Hepatitis C is caused by a virus that can permanently damage the liver, leading to cirrhosis, liver failure and liver cancer. It is passed from one person to another through blood.
Most people who have hepatitis C do not show symptoms, but it can still cause harm if left untreated. The most common reasons people have hepatitis C is because they received a blood transfusion before 1992, or because they have shared drug-use equipment. If you have ever injected drugs, even once, you should get tested for hepatitis C as soon as possible. Hepatitis C can be cured.
To connect with other people searching for help, check out the Hep Free NYC network of patients and providers.
Free and Low-cost Testing and Treatment
These locations offer free and low-cost hepatitis C testing and treatment, as well as patient navigators who can provide support for you throughout the process.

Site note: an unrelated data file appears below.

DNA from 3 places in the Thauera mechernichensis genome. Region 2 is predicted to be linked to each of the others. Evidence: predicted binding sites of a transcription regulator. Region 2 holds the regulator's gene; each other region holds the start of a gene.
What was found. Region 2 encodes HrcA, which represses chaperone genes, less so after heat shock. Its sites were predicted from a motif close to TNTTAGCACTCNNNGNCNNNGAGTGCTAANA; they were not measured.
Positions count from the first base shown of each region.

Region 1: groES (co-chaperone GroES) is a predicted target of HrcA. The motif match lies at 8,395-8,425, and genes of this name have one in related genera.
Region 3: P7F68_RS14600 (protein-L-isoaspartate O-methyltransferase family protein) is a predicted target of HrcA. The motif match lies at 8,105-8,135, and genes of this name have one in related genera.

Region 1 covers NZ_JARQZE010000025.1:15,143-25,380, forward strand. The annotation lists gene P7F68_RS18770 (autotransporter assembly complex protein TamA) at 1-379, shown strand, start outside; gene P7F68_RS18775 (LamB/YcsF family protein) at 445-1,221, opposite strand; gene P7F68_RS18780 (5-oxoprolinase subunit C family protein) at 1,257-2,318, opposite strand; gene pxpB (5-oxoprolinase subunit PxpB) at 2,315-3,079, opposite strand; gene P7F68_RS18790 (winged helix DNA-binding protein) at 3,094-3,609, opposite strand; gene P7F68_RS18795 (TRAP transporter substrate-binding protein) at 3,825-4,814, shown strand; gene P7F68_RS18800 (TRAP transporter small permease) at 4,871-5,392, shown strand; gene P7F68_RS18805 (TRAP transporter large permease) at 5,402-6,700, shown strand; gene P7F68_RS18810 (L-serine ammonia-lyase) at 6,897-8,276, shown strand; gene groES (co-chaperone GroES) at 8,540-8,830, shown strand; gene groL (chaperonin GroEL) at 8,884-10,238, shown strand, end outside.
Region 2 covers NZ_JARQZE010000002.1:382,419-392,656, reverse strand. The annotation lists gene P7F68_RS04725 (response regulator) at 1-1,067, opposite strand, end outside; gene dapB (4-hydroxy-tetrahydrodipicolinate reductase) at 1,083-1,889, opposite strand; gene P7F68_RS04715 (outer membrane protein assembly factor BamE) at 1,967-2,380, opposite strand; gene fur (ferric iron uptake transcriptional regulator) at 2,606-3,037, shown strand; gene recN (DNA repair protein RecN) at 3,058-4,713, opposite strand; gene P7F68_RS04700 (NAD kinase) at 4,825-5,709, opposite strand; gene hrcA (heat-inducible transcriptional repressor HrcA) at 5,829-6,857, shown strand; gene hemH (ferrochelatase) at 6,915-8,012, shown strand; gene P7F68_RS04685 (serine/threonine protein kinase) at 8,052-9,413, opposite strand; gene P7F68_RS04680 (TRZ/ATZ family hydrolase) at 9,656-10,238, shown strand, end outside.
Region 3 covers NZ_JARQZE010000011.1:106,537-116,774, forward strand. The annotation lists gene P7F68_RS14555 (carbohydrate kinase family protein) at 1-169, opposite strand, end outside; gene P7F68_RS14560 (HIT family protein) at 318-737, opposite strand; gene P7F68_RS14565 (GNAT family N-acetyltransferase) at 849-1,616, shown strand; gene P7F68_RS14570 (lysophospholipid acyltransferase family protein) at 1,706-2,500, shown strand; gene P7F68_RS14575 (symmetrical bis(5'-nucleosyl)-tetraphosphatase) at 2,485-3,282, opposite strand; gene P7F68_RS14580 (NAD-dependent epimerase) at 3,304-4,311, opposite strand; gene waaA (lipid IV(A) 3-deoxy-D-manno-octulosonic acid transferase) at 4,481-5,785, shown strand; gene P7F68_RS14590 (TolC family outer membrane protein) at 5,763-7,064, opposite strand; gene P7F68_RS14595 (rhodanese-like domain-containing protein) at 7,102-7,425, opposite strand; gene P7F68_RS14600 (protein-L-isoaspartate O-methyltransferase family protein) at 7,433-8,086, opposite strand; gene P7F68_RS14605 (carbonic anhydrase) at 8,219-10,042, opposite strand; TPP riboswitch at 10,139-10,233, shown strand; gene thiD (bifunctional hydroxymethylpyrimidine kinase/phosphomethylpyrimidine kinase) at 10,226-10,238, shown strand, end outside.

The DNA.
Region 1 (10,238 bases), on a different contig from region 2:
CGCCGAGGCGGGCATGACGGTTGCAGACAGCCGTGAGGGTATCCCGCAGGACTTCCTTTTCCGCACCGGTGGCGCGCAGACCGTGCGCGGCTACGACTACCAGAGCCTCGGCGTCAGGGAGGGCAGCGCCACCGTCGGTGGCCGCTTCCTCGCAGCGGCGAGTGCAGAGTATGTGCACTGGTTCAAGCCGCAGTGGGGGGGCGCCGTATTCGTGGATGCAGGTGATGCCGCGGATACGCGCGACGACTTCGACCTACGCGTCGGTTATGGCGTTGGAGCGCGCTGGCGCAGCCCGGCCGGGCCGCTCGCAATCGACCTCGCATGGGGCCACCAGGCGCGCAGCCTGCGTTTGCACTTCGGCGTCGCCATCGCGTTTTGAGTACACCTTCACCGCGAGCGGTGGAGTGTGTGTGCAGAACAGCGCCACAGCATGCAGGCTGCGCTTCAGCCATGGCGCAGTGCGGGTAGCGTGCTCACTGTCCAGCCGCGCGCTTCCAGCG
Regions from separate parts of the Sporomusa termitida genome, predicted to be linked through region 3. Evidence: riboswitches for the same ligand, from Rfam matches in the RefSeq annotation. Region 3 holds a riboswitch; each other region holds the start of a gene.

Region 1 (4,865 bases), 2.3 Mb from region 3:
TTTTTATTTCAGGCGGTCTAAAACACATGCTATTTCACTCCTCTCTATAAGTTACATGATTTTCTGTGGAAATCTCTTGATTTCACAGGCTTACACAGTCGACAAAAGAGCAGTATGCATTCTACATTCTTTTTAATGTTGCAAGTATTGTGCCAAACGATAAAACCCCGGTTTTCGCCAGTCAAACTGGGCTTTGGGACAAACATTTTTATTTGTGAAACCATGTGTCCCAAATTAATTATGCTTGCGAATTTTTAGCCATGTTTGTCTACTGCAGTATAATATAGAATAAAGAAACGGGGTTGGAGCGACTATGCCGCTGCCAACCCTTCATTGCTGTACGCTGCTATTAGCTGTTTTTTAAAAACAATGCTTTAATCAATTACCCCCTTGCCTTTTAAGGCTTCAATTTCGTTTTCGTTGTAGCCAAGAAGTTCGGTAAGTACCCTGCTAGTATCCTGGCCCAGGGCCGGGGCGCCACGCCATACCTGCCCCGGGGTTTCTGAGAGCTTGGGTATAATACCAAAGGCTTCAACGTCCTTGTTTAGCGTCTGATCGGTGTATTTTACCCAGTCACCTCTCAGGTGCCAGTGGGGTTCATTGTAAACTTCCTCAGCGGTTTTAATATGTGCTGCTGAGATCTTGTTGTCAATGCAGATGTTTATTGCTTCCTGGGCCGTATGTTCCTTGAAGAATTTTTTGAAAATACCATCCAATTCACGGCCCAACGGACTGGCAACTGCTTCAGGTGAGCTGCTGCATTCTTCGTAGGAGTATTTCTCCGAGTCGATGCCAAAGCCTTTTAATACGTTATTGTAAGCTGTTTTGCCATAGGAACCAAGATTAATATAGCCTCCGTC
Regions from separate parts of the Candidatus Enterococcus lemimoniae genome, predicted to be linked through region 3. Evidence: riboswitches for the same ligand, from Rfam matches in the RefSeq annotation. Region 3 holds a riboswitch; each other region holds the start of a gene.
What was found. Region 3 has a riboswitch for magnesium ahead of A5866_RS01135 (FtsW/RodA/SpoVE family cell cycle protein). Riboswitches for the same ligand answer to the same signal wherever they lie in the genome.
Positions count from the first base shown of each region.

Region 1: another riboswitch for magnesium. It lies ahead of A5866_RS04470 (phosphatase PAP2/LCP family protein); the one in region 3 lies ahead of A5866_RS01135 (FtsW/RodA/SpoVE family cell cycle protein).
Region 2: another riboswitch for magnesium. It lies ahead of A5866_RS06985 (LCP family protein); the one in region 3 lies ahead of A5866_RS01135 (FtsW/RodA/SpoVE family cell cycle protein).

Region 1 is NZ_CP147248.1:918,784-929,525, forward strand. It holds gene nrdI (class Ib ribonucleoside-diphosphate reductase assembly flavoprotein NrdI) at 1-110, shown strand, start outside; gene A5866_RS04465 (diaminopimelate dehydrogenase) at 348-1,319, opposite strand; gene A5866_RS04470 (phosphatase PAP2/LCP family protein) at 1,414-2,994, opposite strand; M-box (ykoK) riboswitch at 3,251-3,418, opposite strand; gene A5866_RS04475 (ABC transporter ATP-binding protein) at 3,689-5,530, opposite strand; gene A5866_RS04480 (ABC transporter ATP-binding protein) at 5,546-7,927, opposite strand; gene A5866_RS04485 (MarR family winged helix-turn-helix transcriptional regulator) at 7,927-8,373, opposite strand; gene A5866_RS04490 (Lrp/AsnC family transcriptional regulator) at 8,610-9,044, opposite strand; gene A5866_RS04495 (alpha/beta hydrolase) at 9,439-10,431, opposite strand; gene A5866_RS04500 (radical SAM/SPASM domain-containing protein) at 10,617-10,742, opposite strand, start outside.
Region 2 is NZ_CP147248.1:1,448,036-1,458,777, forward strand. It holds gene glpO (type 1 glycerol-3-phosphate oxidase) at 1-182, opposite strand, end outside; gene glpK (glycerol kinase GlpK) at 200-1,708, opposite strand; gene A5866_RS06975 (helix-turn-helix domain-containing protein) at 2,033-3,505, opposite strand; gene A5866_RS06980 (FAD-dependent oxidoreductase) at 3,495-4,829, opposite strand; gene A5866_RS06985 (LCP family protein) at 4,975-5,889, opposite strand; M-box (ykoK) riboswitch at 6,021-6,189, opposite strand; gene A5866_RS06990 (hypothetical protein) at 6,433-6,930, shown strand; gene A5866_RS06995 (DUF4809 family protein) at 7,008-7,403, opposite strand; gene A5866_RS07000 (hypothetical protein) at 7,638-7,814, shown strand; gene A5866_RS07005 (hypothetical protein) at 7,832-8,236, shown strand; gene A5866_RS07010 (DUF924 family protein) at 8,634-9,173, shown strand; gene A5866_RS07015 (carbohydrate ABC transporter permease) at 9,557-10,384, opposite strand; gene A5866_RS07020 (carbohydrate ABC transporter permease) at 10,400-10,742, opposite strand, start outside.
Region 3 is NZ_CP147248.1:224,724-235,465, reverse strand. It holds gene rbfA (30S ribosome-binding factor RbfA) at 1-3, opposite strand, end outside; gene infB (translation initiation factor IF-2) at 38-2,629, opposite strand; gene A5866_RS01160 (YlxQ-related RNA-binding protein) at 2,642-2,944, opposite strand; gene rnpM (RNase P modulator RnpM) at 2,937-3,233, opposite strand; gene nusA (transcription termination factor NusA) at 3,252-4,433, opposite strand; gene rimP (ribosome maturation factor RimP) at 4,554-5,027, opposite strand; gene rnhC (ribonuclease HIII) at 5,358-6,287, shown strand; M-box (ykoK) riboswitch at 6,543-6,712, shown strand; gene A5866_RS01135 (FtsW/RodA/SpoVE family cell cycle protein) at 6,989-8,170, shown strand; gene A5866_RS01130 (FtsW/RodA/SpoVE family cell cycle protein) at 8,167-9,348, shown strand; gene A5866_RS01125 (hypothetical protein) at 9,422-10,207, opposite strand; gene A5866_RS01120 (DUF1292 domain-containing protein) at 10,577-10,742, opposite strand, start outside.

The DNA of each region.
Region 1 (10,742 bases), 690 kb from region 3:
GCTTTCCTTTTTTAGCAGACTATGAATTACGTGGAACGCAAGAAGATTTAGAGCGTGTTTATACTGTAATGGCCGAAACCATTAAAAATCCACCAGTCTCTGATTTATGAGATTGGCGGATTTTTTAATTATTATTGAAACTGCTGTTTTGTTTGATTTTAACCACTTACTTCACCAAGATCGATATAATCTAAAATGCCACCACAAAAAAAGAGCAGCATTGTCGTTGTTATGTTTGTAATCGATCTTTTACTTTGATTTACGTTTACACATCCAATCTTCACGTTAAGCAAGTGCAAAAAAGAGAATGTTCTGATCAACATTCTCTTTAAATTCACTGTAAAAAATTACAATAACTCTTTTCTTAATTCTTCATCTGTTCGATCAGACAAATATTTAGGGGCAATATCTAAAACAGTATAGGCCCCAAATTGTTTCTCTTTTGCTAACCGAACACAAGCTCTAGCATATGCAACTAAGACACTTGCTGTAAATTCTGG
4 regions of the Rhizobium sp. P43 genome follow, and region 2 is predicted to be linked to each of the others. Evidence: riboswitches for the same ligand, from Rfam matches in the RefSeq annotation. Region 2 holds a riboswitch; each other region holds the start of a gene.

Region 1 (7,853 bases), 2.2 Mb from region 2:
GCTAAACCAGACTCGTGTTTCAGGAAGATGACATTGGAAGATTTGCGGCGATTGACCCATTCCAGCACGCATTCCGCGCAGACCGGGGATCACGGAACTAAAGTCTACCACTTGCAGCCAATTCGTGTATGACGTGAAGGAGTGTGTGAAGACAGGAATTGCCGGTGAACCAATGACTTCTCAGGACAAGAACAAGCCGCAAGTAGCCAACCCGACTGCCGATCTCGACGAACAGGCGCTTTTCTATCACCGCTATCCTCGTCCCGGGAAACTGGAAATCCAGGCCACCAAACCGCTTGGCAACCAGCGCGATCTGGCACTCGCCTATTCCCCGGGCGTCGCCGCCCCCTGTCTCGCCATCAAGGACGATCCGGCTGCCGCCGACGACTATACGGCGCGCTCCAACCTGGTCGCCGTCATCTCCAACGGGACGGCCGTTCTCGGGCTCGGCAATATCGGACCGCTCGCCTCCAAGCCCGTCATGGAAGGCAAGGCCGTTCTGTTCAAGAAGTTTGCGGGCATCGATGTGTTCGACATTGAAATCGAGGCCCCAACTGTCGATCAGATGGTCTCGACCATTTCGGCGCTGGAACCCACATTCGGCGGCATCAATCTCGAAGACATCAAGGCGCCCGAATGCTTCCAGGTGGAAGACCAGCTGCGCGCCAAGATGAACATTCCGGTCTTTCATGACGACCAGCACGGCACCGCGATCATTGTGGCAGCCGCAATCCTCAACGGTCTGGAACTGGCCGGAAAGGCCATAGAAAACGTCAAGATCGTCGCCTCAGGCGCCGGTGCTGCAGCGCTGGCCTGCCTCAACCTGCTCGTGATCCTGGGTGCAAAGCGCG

These facilities do not accept walk-in visits. You must call or email to make an appointment.
For more locations in the city offering hepatitis C testing and treatment, search the NYC Health Map.
There is no vaccine to prevent hepatitis C. The virus can live outside of the body for weeks, so avoid contact with any item that may have been exposed to blood. The best ways to avoid getting or passing along hepatitis C are to:
Never share drug use equipment, such as needles or syringes. If you snort or inject drugs, only use new, sterile equipment, or equipment that only you have used. If you are using drugs with other people, mark your equipment so that you can keep track of it. Find syringe exchange programs in the city using our NYC Health Map. Learn more about the City’s drug use services that can help you stay safe.
Have protected sex if you don’t know if your partner has hepatitis C. Find free NYC condoms.
Do not share personal care items that could have blood on them, such as razors, clippers or toothbrushes.
Clean blood spills immediately with one part bleach and nine parts water.
The great news is that almost all people with hepatitis C can be treated and cured in less than three months by taking pills. After you have been cured of hepatitis C, there is no more virus in the blood and liver damage will stop and even reverse in some cases. After you have been treated and cured of hepatitis C, you can no longer infect other people.